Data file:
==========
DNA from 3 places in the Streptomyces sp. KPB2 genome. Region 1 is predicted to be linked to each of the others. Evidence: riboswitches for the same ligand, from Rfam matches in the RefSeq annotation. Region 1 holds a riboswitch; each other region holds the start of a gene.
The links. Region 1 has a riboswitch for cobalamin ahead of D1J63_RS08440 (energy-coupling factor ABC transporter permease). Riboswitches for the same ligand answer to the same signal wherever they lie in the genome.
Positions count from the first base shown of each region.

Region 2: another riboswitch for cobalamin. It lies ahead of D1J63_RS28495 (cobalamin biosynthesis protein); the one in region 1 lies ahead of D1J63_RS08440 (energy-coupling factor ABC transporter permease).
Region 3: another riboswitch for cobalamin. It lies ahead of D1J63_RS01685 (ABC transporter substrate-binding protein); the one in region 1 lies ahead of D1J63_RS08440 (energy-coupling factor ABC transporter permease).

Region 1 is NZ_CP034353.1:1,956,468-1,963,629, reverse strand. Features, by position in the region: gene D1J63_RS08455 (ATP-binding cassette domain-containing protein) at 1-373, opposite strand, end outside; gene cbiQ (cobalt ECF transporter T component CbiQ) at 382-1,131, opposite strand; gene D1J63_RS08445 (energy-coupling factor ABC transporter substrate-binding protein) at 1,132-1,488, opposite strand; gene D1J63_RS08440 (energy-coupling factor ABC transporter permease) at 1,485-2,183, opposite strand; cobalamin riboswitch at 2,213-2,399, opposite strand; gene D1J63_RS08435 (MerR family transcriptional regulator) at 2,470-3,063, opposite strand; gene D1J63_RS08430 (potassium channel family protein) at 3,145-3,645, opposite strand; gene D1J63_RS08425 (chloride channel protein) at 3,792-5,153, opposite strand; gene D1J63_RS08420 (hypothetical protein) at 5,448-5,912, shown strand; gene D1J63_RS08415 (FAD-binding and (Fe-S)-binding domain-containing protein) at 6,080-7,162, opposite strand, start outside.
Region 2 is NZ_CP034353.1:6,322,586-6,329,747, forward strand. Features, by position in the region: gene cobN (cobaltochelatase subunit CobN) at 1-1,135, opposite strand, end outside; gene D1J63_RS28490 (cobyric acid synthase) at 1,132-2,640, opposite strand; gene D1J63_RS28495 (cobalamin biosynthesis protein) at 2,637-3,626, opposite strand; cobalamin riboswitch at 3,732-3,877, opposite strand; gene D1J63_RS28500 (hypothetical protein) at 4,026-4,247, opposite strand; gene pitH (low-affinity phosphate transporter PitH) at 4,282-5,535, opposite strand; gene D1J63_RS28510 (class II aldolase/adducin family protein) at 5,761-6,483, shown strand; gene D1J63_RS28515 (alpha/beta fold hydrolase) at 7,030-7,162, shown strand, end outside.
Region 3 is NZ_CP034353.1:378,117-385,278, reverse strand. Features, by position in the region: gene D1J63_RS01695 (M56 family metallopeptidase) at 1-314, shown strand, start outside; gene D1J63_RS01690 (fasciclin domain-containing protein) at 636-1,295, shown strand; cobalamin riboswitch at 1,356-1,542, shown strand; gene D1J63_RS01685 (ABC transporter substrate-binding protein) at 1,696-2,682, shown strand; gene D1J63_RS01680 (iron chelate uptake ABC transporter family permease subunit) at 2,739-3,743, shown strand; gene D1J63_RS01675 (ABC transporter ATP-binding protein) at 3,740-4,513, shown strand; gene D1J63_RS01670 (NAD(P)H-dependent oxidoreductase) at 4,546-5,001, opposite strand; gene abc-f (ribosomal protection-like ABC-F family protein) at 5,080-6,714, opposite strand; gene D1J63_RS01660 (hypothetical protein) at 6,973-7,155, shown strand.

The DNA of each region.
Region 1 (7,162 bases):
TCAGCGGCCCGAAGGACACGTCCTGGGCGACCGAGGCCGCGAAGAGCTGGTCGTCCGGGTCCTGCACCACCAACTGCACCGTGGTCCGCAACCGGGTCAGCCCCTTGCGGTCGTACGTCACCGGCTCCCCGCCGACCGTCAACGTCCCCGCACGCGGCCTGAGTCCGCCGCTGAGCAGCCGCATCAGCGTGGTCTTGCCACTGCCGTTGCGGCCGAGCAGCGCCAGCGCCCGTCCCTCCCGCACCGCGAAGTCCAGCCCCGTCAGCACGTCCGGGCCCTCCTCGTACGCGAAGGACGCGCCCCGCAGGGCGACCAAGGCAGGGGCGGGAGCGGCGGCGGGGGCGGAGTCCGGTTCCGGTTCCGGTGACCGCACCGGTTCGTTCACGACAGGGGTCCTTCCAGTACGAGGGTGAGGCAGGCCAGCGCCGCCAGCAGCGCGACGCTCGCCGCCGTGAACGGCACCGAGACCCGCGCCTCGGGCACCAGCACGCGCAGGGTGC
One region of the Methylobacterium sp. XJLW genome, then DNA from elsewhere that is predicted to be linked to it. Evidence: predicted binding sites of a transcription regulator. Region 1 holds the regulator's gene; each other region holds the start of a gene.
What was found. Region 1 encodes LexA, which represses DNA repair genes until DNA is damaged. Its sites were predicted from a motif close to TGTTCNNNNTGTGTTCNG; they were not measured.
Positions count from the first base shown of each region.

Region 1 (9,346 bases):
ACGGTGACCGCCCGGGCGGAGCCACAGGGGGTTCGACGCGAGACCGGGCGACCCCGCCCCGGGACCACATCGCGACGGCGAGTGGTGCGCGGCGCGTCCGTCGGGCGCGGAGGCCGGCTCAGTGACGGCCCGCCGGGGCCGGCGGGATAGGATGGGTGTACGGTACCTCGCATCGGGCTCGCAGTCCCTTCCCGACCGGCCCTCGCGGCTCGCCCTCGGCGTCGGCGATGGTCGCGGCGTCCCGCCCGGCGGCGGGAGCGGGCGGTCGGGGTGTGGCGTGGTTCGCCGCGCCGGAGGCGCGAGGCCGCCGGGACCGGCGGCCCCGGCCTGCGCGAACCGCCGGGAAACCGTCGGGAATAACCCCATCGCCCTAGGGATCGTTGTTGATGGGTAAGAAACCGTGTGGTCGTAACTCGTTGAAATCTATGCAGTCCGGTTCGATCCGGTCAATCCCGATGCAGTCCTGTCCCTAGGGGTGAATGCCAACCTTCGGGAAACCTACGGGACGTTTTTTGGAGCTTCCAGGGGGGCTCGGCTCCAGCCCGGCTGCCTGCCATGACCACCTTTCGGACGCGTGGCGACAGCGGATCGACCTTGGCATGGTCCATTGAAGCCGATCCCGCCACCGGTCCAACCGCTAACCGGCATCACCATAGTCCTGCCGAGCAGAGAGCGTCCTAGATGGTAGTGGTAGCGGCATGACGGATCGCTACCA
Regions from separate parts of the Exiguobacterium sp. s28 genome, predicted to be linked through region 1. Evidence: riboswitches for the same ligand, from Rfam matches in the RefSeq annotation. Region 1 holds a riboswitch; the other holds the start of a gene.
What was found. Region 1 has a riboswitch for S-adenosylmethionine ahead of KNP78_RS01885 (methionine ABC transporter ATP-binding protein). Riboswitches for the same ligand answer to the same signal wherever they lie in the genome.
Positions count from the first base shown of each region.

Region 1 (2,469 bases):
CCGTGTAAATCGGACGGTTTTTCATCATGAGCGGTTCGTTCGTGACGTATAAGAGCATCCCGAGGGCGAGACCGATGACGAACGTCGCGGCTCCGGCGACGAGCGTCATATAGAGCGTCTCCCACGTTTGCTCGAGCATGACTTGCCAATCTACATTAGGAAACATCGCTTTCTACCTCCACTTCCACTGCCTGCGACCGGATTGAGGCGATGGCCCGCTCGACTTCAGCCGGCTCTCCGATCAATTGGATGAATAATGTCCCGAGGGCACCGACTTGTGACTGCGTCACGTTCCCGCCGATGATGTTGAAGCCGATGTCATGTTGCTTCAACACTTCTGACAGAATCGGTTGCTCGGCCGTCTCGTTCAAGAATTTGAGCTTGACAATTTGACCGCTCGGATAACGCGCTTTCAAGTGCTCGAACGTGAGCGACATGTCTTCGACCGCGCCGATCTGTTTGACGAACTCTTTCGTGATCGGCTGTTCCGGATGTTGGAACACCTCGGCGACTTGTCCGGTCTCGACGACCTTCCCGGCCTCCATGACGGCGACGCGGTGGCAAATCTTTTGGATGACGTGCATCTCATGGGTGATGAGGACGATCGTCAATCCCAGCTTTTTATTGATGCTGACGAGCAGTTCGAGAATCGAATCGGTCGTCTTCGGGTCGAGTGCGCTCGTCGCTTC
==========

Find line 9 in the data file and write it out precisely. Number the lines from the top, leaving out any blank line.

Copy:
The DNA of each region.